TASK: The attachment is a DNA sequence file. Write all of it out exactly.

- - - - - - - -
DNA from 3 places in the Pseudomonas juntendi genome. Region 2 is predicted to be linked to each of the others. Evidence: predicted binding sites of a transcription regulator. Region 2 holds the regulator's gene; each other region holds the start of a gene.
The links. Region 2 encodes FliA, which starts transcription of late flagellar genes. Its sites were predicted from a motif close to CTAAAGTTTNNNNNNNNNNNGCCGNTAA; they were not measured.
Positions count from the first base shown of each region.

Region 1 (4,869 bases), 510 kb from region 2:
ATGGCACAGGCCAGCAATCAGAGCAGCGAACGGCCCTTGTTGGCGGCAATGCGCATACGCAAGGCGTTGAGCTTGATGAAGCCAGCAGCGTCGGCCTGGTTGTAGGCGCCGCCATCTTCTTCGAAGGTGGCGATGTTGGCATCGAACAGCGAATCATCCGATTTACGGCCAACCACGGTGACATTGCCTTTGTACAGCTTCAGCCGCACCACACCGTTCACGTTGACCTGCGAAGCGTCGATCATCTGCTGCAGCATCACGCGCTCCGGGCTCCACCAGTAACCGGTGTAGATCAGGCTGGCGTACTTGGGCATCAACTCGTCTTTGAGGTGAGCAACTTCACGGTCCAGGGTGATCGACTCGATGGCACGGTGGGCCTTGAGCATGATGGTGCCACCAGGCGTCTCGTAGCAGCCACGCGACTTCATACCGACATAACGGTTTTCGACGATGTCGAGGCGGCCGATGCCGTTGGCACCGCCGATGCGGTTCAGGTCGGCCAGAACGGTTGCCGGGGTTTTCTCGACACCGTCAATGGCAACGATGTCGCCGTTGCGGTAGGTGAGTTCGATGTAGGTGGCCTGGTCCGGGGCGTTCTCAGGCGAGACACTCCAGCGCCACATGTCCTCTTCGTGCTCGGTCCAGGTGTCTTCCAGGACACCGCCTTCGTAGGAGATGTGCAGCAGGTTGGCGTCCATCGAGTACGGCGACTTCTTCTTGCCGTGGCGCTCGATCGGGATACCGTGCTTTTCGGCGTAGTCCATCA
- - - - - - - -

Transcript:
DNA from 3 places in the Pseudomonas juntendi genome. Region 2 is predicted to be linked to each of the others. Evidence: predicted binding sites of a transcription regulator. Region 2 holds the regulator's gene; each other region holds the start of a gene.
The links. Region 2 encodes FliA, which starts transcription of late flagellar genes. Its sites were predicted from a motif close to CTAAAGTTTNNNNNNNNNNNGCCGNTAA; they were not measured.
Positions count from the first base shown of each region.

Region 1 (4,869 bases), 510 kb from region 2:
ATGGCACAGGCCAGCAATCAGAGCAGCGAACGGCCCTTGTTGGCGGCAATGCGCATACGCAAGGCGTTGAGCTTGATGAAGCCAGCAGCGTCGGCCTGGTTGTAGGCGCCGCCATCTTCTTCGAAGGTGGCGATGTTGGCATCGAACAGCGAATCATCCGATTTACGGCCAACCACGGTGACATTGCCTTTGTACAGCTTCAGCCGCACCACACCGTTCACGTTGACCTGCGAAGCGTCGATCATCTGCTGCAGCATCACGCGCTCCGGGCTCCACCAGTAACCGGTGTAGATCAGGCTGGCGTACTTGGGCATCAACTCGTCTTTGAGGTGAGCAACTTCACGGTCCAGGGTGATCGACTCGATGGCACGGTGGGCCTTGAGCATGATGGTGCCACCAGGCGTCTCGTAGCAGCCACGCGACTTCATACCGACATAACGGTTTTCGACGATGTCGAGGCGGCCGATGCCGTTGGCACCGCCGATGCGGTTCAGGTCGGCCAGAACGGTTGCCGGGGTTTTCTCGACACCGTCAATGGCAACGATGTCGCCGTTGCGGTAGGTGAGTTCGATGTAGGTGGCCTGGTCCGGGGCGTTCTCAGGCGAGACACTCCAGCGCCACATGTCCTCTTCGTGCTCGGTCCAGGTGTCTTCCAGGACACCGCCTTCGTAGGAGATGTGCAGCAGGTTGGCGTCCATCGAGTACGGCGACTTCTTCTTGCCGTGGCGCTCGATCGGGATACCGTGCTTTTCGGCGTAGTCCATCA